A serious illness has stricken over 150 people, mostly young adults and adolescents, across more than 14 states—and health officials don’t know yet what’s making them sick. But vaping could have something to do with it.
The Center for Disease Control announced Saturday that it would join state departments of health in investigating recent reports of lung disease, primarily in youths. “While some cases in each of the states are similar and appear to be linked to e-cigarette product use, more information is needed to determine what is causing the illnesses,” the CDC reports.
The ailment has landed some young people in intensive care and on ventilators, and it may be linked to irreversible lung damage. There’s no evidence yet that anything contagious is involved, but the 94 possible cases that have cropped up in 14 states since June have enough in common to cause concern: In a message to healthcare providers, the CDC noted that all patients who have the illness reported vaping in the weeks and months before they got sick. (Some of the patients reported using products derived from marijuana, but the CDC says too many of them weren’t for it to be the connecting factor.)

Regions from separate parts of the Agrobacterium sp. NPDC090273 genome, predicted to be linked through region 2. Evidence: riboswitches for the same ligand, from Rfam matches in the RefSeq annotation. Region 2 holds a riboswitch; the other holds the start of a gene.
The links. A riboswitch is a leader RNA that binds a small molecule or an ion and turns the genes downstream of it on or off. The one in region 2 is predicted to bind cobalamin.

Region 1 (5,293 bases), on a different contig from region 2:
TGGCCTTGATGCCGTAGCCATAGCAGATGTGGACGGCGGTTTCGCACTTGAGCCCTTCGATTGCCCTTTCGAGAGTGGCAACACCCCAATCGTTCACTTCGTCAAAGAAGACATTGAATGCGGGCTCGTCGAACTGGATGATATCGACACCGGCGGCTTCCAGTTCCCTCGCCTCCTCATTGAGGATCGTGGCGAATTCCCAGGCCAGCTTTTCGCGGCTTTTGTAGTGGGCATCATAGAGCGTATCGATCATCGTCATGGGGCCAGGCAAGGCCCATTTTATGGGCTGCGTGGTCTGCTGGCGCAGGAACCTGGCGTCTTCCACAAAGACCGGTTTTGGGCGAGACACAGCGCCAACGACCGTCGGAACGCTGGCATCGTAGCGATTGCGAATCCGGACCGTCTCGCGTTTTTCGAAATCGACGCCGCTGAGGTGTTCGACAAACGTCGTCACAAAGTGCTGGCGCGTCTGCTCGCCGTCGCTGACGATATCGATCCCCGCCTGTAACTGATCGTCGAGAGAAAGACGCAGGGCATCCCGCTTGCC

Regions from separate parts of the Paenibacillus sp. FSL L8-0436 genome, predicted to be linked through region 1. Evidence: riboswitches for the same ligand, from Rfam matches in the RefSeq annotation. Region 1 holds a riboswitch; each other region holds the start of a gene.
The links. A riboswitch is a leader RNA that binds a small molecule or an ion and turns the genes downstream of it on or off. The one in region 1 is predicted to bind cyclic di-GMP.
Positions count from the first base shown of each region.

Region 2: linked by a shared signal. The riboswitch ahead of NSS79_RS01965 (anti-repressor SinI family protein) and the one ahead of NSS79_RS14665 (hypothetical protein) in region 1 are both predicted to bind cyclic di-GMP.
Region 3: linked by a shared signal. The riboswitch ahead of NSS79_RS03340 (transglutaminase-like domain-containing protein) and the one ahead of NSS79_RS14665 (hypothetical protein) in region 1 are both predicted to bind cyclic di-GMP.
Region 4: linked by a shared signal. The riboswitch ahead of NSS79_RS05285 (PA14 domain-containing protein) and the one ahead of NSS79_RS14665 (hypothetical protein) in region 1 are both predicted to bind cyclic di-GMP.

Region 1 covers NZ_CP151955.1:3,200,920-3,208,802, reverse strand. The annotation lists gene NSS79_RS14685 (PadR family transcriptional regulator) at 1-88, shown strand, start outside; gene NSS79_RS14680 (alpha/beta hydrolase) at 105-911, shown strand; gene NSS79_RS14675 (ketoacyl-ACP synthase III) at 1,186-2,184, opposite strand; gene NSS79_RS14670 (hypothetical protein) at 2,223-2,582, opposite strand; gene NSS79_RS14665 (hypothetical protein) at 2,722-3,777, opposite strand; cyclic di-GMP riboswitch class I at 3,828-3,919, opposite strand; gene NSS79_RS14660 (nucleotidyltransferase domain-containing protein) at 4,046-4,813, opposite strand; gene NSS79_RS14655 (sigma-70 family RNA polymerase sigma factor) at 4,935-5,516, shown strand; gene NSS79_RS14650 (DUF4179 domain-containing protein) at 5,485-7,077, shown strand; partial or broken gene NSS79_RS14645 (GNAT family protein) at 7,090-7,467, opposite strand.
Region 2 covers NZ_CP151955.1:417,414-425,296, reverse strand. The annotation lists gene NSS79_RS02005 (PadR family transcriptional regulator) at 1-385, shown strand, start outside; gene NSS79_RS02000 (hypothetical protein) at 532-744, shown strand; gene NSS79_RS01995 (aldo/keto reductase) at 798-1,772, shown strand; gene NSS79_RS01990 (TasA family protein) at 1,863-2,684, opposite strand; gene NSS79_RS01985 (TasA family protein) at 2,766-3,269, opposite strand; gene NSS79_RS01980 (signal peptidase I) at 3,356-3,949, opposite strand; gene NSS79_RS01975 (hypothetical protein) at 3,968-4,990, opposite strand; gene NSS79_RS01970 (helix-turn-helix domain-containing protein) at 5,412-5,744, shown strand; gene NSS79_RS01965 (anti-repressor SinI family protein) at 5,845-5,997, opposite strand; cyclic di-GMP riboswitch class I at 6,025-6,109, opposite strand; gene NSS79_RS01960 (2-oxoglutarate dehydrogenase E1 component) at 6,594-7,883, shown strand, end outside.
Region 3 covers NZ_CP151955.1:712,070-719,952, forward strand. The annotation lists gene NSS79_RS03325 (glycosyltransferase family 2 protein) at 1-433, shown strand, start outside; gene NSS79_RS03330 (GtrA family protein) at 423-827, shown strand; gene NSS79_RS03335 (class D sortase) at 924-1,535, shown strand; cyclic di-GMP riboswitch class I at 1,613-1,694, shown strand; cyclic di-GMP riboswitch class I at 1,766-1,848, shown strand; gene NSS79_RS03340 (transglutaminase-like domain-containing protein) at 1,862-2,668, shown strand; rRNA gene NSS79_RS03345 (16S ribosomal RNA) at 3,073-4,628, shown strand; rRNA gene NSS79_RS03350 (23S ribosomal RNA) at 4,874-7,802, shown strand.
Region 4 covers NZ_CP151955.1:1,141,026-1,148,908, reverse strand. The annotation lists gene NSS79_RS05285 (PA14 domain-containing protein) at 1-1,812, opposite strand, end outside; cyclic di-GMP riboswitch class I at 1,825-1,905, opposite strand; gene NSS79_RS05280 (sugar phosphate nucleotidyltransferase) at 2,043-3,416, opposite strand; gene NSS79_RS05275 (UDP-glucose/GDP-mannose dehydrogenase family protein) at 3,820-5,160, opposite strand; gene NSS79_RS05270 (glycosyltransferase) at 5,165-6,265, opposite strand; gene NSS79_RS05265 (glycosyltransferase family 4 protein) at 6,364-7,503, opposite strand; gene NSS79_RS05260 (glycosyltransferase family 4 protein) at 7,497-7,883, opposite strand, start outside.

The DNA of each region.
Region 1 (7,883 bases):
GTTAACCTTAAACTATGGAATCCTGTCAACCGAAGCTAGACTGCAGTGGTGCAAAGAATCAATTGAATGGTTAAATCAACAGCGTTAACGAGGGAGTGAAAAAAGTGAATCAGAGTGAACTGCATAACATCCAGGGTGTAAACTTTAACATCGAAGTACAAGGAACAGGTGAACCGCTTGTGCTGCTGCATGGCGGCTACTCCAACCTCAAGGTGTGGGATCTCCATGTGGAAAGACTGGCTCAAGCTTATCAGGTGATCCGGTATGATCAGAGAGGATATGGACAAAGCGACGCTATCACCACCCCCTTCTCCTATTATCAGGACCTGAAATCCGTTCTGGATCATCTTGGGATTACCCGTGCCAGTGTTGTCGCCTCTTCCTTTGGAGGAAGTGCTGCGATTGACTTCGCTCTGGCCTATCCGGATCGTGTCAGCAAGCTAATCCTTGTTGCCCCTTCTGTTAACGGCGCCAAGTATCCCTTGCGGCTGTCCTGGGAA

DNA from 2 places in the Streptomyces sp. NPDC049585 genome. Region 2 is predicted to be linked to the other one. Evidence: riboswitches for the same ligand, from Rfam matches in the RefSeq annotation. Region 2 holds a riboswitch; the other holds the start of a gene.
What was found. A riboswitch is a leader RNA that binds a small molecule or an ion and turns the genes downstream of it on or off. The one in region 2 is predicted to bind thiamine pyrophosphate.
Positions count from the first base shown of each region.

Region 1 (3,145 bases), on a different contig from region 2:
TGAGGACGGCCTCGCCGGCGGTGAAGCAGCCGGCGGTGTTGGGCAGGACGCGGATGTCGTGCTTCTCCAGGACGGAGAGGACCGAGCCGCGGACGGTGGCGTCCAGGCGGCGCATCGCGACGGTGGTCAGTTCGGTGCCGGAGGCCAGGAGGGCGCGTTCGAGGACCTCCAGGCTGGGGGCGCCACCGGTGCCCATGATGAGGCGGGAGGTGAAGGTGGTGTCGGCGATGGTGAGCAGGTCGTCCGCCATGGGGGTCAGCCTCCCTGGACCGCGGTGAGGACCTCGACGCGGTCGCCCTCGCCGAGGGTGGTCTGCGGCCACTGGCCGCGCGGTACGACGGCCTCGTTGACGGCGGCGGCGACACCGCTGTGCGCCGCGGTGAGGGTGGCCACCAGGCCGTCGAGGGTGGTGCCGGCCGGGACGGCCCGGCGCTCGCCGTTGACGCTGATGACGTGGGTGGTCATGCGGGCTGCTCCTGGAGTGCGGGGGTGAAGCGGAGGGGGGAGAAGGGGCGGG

Experts aren’t shocked to hear that e-cigarettes are being linked to illness. “This is the headline we’ve been trying to prevent,” says Joseph Allen, an environmental health scientist at Harvard University’s Chan School of Public Health. Allen is a co-author of a study published earlier this year that found fungi and bacteria lurking in some popular brands of e-cigarette liquid, but he says contaminants are far from the only reason public health experts are worried about vaping.